Nicholas Wade’s “A Troublesome Inheritance”
L 382: I am glad to hear Darwin’s analysis of Spencer’s ‘Social Darwinism’.
It is better than mine.
I recommend the Belyaev (Беляев) article and its story of the science despite politics in the Soviet union.
L 1455: Whether there are really ‘clusters’ or merely ‘clines’ seems to me as a distinction with little difference.
I will be on watch to find differences in predictions.
L 1472: Wade says clearly here that the ‘number of races’ is rather arbitrary.
Some of the criticisms of the book seem not to have noticed this.
Other forces, like natural selection, reduce diversity by eliminating harmful mutations and sweeping away others when a beneficial mutation is favored.
I would add “harmful combinations of mutations”.
Both repeated DNA units [base pairs] and SNP’s, the two kinds of DNA marker used by the surveys described above, lie for the most part outside the genes and have little or no effect on a person’s physical makeup.
That they lie outside the genes is due mostly to the fact that base pairs of exons (in genes) are more highly conserved—less variation is tolerated.
It is due also to the fact that most base pairs are outside exons.
This largely counters both comments above about harmful variations and combinations thereof.
The ‘neutral variations’ are useful for tracking ancestry.
L 1531: “under selection” is a bit vague.
All DNA is under selection.
Perhaps ‘recent selection’ is meant.
Perhaps it is meant that there is currently variety at the DNA site within the population.
Subsequent text suggests the latter.
The swapped sections, or blocks, may be 500,000 DNA units in length, long enough to carry several genes.
I think that is the first estimate of the typical block length that I have heard.
I presume that the ‘block boundaries’ are not natural (at markers in the DNA) but instead more or less random at each generation.
L 1820: Wade suggests that there is an instinct to trade.
There may be but that is not necessary.
Not every common place action needs an instinct.
[...] Clark argues, the falling interest rates indicate that people were becoming less impulsive, more patient and more willing to save.
Yes, but more, I think, is that culture told of stability over longer time spans that allowed people better to imagine the future.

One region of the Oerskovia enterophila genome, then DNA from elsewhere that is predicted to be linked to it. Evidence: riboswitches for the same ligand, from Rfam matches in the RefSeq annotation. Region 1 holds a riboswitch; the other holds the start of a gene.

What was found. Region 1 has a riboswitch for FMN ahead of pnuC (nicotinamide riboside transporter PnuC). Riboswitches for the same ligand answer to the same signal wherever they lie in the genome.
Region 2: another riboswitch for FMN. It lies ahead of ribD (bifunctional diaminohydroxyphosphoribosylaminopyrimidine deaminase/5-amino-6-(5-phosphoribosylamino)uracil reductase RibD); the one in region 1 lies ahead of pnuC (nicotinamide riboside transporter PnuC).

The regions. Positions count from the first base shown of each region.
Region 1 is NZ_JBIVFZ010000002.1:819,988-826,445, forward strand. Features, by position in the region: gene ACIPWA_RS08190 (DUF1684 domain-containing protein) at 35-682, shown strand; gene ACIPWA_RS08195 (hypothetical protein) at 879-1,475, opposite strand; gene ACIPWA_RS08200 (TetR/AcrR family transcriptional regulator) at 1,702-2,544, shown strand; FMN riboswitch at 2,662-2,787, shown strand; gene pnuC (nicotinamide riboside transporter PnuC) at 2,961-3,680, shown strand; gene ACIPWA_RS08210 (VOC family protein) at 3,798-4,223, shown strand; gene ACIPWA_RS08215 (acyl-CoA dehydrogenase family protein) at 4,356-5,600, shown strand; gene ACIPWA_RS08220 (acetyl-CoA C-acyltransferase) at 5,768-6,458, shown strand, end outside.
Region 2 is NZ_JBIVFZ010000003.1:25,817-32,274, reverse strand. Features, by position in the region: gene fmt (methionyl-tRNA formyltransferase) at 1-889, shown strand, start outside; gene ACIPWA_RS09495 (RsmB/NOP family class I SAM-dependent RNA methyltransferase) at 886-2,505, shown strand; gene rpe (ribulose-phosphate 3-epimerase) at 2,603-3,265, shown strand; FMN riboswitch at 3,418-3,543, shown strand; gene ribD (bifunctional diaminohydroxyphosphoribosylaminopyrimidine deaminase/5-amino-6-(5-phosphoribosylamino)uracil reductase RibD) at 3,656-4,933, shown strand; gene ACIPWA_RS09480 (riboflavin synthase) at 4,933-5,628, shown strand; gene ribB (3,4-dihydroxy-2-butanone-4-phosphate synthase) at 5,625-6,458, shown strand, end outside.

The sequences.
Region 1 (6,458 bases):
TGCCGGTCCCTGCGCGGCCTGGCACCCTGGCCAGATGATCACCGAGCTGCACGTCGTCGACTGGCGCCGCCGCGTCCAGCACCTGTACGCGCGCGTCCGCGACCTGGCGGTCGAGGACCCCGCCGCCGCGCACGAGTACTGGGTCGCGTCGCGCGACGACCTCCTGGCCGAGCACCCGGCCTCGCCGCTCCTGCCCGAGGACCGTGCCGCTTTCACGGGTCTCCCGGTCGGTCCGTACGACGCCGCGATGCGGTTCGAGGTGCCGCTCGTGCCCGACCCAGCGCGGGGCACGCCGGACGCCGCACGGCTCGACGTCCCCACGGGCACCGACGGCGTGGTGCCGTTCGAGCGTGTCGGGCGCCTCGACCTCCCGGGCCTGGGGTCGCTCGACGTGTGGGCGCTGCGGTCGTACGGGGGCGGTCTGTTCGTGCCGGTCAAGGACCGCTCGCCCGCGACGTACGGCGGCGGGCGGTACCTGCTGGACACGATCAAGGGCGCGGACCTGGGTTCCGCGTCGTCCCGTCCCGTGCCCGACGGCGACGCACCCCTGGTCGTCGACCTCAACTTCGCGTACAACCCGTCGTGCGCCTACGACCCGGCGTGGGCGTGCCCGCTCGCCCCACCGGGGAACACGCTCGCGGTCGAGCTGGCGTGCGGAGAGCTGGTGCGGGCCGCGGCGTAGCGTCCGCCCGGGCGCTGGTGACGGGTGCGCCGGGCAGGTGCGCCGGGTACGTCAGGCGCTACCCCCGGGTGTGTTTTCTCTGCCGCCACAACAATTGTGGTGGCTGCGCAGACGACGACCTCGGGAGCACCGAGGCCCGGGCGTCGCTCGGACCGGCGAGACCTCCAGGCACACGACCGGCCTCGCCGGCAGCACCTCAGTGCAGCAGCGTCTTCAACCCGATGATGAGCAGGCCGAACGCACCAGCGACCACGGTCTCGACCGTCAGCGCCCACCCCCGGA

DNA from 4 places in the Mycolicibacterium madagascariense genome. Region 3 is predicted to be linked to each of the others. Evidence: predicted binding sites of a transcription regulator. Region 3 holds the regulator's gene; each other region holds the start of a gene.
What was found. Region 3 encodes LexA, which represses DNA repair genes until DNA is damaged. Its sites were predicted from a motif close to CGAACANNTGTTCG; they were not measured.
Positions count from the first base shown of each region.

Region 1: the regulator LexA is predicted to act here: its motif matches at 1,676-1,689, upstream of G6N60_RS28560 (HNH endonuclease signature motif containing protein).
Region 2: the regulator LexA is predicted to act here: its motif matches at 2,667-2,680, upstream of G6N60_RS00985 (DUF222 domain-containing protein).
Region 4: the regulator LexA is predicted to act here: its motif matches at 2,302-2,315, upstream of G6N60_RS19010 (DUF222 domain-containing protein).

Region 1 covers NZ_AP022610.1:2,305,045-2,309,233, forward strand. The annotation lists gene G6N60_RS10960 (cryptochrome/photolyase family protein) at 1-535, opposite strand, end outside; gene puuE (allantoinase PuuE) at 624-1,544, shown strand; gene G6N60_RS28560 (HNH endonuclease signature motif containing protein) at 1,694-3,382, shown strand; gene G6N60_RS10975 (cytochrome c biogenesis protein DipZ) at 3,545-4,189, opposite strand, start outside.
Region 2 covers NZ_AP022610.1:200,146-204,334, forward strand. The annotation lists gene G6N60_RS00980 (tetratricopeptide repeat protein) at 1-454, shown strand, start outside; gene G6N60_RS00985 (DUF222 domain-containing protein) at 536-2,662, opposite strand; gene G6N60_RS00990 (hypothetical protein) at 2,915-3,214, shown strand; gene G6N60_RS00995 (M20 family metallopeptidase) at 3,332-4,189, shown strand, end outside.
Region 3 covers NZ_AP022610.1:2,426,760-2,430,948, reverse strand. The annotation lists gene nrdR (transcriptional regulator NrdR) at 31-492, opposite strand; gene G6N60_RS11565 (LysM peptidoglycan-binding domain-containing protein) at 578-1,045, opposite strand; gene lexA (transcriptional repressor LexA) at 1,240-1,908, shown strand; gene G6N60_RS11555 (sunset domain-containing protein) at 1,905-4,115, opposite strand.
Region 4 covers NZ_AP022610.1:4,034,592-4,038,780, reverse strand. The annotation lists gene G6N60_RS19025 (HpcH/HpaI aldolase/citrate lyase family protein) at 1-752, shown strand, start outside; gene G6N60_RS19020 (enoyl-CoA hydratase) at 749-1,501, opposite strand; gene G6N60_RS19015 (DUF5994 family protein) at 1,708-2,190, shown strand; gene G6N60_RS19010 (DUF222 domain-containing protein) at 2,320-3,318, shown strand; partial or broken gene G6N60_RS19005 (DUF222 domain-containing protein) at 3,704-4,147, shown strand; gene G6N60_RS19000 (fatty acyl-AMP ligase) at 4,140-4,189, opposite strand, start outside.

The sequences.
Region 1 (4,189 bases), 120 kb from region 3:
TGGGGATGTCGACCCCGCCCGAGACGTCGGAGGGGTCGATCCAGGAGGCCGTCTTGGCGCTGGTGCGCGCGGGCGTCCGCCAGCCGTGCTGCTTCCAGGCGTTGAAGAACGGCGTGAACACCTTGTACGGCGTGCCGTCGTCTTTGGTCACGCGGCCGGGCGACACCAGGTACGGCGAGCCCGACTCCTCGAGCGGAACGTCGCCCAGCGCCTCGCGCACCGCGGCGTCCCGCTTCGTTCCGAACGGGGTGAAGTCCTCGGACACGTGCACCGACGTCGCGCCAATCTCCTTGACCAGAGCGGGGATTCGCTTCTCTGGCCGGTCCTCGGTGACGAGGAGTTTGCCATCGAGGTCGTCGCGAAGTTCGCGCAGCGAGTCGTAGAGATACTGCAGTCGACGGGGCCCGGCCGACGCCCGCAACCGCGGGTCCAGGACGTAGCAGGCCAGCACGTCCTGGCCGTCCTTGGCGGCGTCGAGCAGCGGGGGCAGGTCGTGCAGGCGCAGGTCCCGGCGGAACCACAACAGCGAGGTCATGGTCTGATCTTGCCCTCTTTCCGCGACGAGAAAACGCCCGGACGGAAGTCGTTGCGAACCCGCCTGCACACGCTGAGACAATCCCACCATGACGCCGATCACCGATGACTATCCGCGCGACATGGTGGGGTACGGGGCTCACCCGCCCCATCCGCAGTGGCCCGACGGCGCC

This is a distinction without a real difference.
L 2879: I will repeat here what I have said in other book notes.
Trust within a society must be concomitant with trustworthiness.
One without the other will not last.
I suppose that both come with the notion that long term agreements are conceivable.
Also if a company has been in business for 60 years and they agree by contract to perform for several years, it might be a good deal.
Traits like intelligence are distributed in the shape of a bell, with large numbers of people having the average value and progressively fewer as one moves toward either the higher or lower extreme.
There is an unwarranted implicit assumption here that the distribution is still normal and that the variance does not change.
I suspect that the conclusion is correct anyway.
But during the early Middle Ages, a favorable combination of factors set the stage for Europeans to develop a particularly successful form of social organization. These included a geography that favored the existence of a number of independent states and made it hard for one to dominate all the rest; a population dense enough to encourage social stratification and trade; and an independent center of influence in the form of the church, which set limits on the power of local rulers.
I wonder about a concept of ‘social stratification’ without an accompanying concept of the nature of the stratification—clever politics, wise leaders, etc.
L 3450: Perhaps ‘curiosity’ is a determinant that might have a genetic component.
L 3464: Wade quotes Landes:
Witness the enterprise of expatriate minorities— the Chinese in East and Southeast Asia, Indians in East Africa, Lebanese in West Africa, Jews and Calvinists throughout much of Europe, and on and on. Yet culture, in the sense of the inner values and attitudes that guide a population, frightens scholars.
But neither Wade or Landes (here) describe why only the expatriates excel only abroad and not at home.
L 3506: At the end of chapter 9 I record an idea to be considered.
The ‘adjacent possible’ is used by Stuart Kauffman to remind us that inventions are contingent on earlier inventions.
Bernstein described the prior technologies that had to be available for Gutenberg’s technology to succeed.
This leads to the idea of a fire that must be kindled and thus is likely to break out in just one place.
We thus should not be surprised that the explosion happened just once and that we need not look for particular properties of the place it happened.
L 3512: Wade begins this chapter with a warm image of your matrilineal lineage going back for many millennia.
There is the implication that that describes your entire lineage.
Matt Ridley wrote a long article in the 2015 May 1 issue of the Wall Street Journal describing several recent pieces of evidence of distant cross breeding in the human genome going back at least several millennia.
This weakens Wade’s argument to a degree and must be addressed in any quantitative version.
Such does not prevent generation of races, but it does cause certain dilutions thereof.
I worry that the book never mentions correlations of genes.
It sounds that there is much unexamined data there.